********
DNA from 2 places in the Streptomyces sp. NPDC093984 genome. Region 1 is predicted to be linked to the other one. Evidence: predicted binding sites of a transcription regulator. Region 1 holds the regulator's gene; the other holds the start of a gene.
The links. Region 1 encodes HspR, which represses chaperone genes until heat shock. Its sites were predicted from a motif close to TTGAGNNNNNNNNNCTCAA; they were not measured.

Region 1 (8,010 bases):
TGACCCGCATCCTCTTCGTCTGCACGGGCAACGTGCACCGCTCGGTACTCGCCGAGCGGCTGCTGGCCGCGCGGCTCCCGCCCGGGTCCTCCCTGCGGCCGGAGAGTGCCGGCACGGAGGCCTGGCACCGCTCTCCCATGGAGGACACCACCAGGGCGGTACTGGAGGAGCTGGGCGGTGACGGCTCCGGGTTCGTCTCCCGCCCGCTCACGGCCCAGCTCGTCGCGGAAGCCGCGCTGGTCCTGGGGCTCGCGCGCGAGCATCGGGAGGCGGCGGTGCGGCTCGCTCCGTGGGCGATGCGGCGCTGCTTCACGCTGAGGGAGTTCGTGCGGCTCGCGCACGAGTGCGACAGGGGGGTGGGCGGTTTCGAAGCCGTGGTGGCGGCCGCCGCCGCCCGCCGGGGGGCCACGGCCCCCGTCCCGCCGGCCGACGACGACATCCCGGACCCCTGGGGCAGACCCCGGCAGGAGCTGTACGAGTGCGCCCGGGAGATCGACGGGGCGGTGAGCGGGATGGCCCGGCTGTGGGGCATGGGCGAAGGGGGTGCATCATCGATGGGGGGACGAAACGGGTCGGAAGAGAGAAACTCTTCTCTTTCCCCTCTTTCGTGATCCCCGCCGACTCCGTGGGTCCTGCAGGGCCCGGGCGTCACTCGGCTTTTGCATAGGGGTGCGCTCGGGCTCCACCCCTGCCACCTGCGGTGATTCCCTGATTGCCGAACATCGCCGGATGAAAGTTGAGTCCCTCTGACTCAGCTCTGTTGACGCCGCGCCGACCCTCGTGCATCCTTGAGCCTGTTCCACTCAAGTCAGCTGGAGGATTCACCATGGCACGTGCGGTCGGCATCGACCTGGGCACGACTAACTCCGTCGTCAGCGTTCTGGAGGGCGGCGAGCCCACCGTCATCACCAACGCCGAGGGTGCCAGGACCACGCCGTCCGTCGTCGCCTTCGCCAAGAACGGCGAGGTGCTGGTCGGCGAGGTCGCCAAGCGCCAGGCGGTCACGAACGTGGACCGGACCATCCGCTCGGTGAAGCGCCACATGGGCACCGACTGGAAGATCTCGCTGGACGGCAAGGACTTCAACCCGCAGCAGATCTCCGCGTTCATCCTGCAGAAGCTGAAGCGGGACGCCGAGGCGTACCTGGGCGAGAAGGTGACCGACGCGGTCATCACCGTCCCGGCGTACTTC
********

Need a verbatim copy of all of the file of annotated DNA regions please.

DNA from 2 places in the Streptomyces sp. NPDC093984 genome. Region 1 is predicted to be linked to the other one. Evidence: predicted binding sites of a transcription regulator. Region 1 holds the regulator's gene; the other holds the start of a gene.
The links. Region 1 encodes HspR, which represses chaperone genes until heat shock. Its sites were predicted from a motif close to TTGAGNNNNNNNNNCTCAA; they were not measured.

Region 1 (8,010 bases):
TGACCCGCATCCTCTTCGTCTGCACGGGCAACGTGCACCGCTCGGTACTCGCCGAGCGGCTGCTGGCCGCGCGGCTCCCGCCCGGGTCCTCCCTGCGGCCGGAGAGTGCCGGCACGGAGGCCTGGCACCGCTCTCCCATGGAGGACACCACCAGGGCGGTACTGGAGGAGCTGGGCGGTGACGGCTCCGGGTTCGTCTCCCGCCCGCTCACGGCCCAGCTCGTCGCGGAAGCCGCGCTGGTCCTGGGGCTCGCGCGCGAGCATCGGGAGGCGGCGGTGCGGCTCGCTCCGTGGGCGATGCGGCGCTGCTTCACGCTGAGGGAGTTCGTGCGGCTCGCGCACGAGTGCGACAGGGGGGTGGGCGGTTTCGAAGCCGTGGTGGCGGCCGCCGCCGCCCGCCGGGGGGCCACGGCCCCCGTCCCGCCGGCCGACGACGACATCCCGGACCCCTGGGGCAGACCCCGGCAGGAGCTGTACGAGTGCGCCCGGGAGATCGACGGGGCGGTGAGCGGGATGGCCCGGCTGTGGGGCATGGGCGAAGGGGGTGCATCATCGATGGGGGGACGAAACGGGTCGGAAGAGAGAAACTCTTCTCTTTCCCCTCTTTCGTGATCCCCGCCGACTCCGTGGGTCCTGCAGGGCCCGGGCGTCACTCGGCTTTTGCATAGGGGTGCGCTCGGGCTCCACCCCTGCCACCTGCGGTGATTCCCTGATTGCCGAACATCGCCGGATGAAAGTTGAGTCCCTCTGACTCAGCTCTGTTGACGCCGCGCCGACCCTCGTGCATCCTTGAGCCTGTTCCACTCAAGTCAGCTGGAGGATTCACCATGGCACGTGCGGTCGGCATCGACCTGGGCACGACTAACTCCGTCGTCAGCGTTCTGGAGGGCGGCGAGCCCACCGTCATCACCAACGCCGAGGGTGCCAGGACCACGCCGTCCGTCGTCGCCTTCGCCAAGAACGGCGAGGTGCTGGTCGGCGAGGTCGCCAAGCGCCAGGCGGTCACGAACGTGGACCGGACCATCCGCTCGGTGAAGCGCCACATGGGCACCGACTGGAAGATCTCGCTGGACGGCAAGGACTTCAACCCGCAGCAGATCTCCGCGTTCATCCTGCAGAAGCTGAAGCGGGACGCCGAGGCGTACCTGGGCGAGAAGGTGACCGACGCGGTCATCACCGTCCCGGCGTACTTC